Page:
Category Archives: Environment
By Don Corrigan
Due to the pandemic, outside recreation has increased. The number of bikers and hikers on trails has accelerated. Safety experts are telling trail users now to be aware and to exercise caution to enjoy trail activities.
Kathy Schrenk of Kirkwood, who writes books for hikers and bikers, puts the emphasis on safety first. In fact, “Safety First” is a section title in her new book, “Katy Trail: A Guided Tour Through History.”
“Before I wrote about all the fun there is to bike on the Katy Trail, I wanted to point out essential safety tips,” said Schrenk. “After a trail user was shot by accident by a hunter recently, I’ve had even more questions about safety.
“I always advise wearing bright color clothing when biking and hiking for visibility,” said Schrenk. “I guess we can say that is especially true during a hunting season.”
The jogger shot on the Lewis And Clark Trail near Weldon Spring was hit by a shotgun blast on May 8. The hunter, who said he was attempting to shoot a turkey, hit the victim in the chest. State conservation officials said the hunter was too near the trail.
Schrenk said the trail incident was probably a freak accident, but it underlined the importance of wearing highly-visible, bright clothes. Also, brighter clothes offer better protection against damaging UV rays from the sun.
Schrenk, a mother of three, is an avid hiker and biker determined to instill a love of nature and safe outdoor adventures in kids. She has lived in Chicago and northern Illinois, the San Francisco Bay area, and now Missouri in Kirkwood.
By Don Corrigan
Talk to J. Marshall Magner and the first thing he would do is disabuse you of any misconception that all insects are bugs. Conversation would often proceed from there and soon was likely to fly over the average human’s head. A frustrated Magner sometimes relied on large models of insects with detachable abdomen, thorax and head to make his scientific points.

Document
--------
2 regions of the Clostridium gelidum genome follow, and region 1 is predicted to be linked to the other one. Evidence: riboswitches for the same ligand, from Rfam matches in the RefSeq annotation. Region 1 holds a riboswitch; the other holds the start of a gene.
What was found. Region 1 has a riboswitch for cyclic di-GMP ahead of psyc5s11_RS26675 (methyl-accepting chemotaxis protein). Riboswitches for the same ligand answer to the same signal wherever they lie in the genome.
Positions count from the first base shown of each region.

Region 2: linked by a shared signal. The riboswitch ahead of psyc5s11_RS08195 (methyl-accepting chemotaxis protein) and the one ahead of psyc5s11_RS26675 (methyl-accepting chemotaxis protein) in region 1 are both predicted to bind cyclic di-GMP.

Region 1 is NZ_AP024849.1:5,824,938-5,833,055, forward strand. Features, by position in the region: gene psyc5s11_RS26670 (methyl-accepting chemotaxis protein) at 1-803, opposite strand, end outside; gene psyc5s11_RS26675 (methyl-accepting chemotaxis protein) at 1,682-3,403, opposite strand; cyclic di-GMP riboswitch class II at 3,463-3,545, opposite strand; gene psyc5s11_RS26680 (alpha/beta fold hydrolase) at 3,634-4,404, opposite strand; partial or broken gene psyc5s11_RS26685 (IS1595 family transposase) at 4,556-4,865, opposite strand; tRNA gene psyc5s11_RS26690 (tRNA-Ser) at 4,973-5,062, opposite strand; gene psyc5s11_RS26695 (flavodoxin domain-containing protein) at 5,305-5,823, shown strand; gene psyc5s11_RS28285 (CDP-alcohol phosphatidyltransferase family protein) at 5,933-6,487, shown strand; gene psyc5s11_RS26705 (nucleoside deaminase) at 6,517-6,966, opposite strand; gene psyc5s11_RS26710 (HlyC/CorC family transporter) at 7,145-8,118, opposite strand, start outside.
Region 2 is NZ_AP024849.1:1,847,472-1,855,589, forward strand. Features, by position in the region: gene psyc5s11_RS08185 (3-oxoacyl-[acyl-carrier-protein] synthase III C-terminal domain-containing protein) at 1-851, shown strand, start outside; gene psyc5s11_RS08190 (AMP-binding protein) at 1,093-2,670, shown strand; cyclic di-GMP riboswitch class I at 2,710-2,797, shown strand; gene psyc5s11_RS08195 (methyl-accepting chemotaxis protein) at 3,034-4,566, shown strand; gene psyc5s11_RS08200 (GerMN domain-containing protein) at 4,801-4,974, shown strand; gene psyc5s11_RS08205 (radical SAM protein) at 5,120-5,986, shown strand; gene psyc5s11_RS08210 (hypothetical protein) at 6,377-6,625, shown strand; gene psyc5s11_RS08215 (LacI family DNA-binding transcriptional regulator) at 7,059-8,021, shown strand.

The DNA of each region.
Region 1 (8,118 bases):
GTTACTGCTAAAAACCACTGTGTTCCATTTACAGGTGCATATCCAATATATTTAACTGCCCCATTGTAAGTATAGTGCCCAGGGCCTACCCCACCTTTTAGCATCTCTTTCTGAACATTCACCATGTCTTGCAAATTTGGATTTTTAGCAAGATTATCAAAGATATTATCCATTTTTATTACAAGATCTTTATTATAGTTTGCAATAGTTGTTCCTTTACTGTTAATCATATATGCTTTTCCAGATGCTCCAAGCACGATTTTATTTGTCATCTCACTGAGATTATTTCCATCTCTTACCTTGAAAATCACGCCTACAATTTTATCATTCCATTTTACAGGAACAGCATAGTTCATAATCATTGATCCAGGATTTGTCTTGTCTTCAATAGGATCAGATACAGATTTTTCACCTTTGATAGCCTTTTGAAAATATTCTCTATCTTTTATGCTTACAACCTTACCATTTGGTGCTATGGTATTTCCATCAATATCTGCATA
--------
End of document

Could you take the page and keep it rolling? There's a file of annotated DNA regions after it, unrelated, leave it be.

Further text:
When Magner was born in northwest Webster in 1913, the area was woods, farms and a few homes. Young Marshall was in the habit of collecting insects, frogs and snakes on the way home from getting milk from the Smith’s cows in the morning. Sometimes critters got loose in the house. In his teens, he hunted and roamed the woods as far north as Olive Street Road. St. Louis County was still largely rural in his early days.
Magner’s outdoor interest and insect love led him to a career with the U.S. Department of Agriculture. In the military in World War II, he served in Europe and Africa. Later, Magner landed with Monsanto Company and he studied insects worldwide, sometimes on long stints in Central America. He shared his collecting skills and knowledge with the youngsters when he returned to Webster Groves. This garnered him the honor of the naming of Larson Park’s children’s playground as “Marshall Magner’s Bug Kingdom.”